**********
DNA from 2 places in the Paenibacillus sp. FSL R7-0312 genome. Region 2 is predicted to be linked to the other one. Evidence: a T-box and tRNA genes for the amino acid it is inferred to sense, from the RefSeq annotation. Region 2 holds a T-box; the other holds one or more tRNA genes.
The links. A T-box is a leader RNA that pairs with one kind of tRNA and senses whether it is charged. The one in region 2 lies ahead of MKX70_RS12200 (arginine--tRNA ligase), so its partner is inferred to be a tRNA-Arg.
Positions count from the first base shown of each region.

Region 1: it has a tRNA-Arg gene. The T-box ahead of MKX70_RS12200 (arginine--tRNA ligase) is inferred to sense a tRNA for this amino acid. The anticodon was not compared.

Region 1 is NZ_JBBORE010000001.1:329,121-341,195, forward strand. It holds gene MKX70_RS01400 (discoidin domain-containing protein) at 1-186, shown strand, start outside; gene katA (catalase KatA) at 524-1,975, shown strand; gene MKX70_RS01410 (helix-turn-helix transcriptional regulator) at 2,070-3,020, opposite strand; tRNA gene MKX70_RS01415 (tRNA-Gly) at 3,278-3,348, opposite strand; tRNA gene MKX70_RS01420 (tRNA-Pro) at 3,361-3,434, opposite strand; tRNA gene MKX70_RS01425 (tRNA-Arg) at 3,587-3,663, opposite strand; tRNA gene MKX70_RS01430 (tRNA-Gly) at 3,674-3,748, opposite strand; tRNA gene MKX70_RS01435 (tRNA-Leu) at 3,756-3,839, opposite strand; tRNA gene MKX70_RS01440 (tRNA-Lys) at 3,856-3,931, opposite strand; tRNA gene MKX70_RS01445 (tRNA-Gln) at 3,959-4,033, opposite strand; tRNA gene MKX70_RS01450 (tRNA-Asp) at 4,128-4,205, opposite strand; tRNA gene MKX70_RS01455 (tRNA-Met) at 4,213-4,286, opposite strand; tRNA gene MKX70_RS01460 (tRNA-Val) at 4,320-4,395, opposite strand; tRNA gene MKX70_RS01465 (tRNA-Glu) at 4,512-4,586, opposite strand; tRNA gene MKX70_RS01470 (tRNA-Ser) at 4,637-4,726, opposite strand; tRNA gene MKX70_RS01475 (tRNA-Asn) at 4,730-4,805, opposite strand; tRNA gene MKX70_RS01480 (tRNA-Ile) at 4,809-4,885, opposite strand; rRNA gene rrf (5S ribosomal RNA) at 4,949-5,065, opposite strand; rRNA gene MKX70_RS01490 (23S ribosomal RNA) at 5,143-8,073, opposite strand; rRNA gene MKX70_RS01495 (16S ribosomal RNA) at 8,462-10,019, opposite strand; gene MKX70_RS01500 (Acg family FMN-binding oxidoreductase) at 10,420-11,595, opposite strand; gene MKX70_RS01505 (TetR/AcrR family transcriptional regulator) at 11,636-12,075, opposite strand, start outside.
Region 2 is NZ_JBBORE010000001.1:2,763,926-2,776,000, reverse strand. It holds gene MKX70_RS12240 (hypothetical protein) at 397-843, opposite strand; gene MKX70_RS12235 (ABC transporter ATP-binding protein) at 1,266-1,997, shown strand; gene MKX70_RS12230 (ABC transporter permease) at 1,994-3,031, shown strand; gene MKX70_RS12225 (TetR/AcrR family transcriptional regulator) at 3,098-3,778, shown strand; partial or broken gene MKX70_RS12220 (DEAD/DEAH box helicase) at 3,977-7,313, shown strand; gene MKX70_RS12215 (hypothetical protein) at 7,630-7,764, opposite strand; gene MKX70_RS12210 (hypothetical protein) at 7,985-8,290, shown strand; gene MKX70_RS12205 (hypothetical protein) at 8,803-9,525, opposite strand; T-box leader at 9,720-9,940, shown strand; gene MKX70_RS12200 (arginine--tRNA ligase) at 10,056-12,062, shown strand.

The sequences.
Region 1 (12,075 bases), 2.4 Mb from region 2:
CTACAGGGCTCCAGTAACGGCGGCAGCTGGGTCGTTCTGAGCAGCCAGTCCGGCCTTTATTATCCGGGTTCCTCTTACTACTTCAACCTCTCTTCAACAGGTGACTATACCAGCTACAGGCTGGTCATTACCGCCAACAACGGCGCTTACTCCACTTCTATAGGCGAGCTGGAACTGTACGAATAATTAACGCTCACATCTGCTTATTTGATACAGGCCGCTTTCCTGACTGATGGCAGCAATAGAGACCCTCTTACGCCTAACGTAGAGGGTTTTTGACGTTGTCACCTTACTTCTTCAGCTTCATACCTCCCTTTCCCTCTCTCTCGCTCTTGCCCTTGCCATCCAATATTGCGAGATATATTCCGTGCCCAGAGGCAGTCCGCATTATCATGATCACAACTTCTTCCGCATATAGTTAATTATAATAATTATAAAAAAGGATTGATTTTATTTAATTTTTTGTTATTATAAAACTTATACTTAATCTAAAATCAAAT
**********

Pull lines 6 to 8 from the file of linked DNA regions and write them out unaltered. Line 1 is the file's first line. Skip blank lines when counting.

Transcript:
Region 2 is NZ_JBBORE010000001.1:2,763,926-2,776,000, reverse strand. It holds gene MKX70_RS12240 (hypothetical protein) at 397-843, opposite strand; gene MKX70_RS12235 (ABC transporter ATP-binding protein) at 1,266-1,997, shown strand; gene MKX70_RS12230 (ABC transporter permease) at 1,994-3,031, shown strand; gene MKX70_RS12225 (TetR/AcrR family transcriptional regulator) at 3,098-3,778, shown strand; partial or broken gene MKX70_RS12220 (DEAD/DEAH box helicase) at 3,977-7,313, shown strand; gene MKX70_RS12215 (hypothetical protein) at 7,630-7,764, opposite strand; gene MKX70_RS12210 (hypothetical protein) at 7,985-8,290, shown strand; gene MKX70_RS12205 (hypothetical protein) at 8,803-9,525, opposite strand; T-box leader at 9,720-9,940, shown strand; gene MKX70_RS12200 (arginine--tRNA ligase) at 10,056-12,062, shown strand.

The sequences.
Region 1 (12,075 bases), 2.4 Mb from region 2: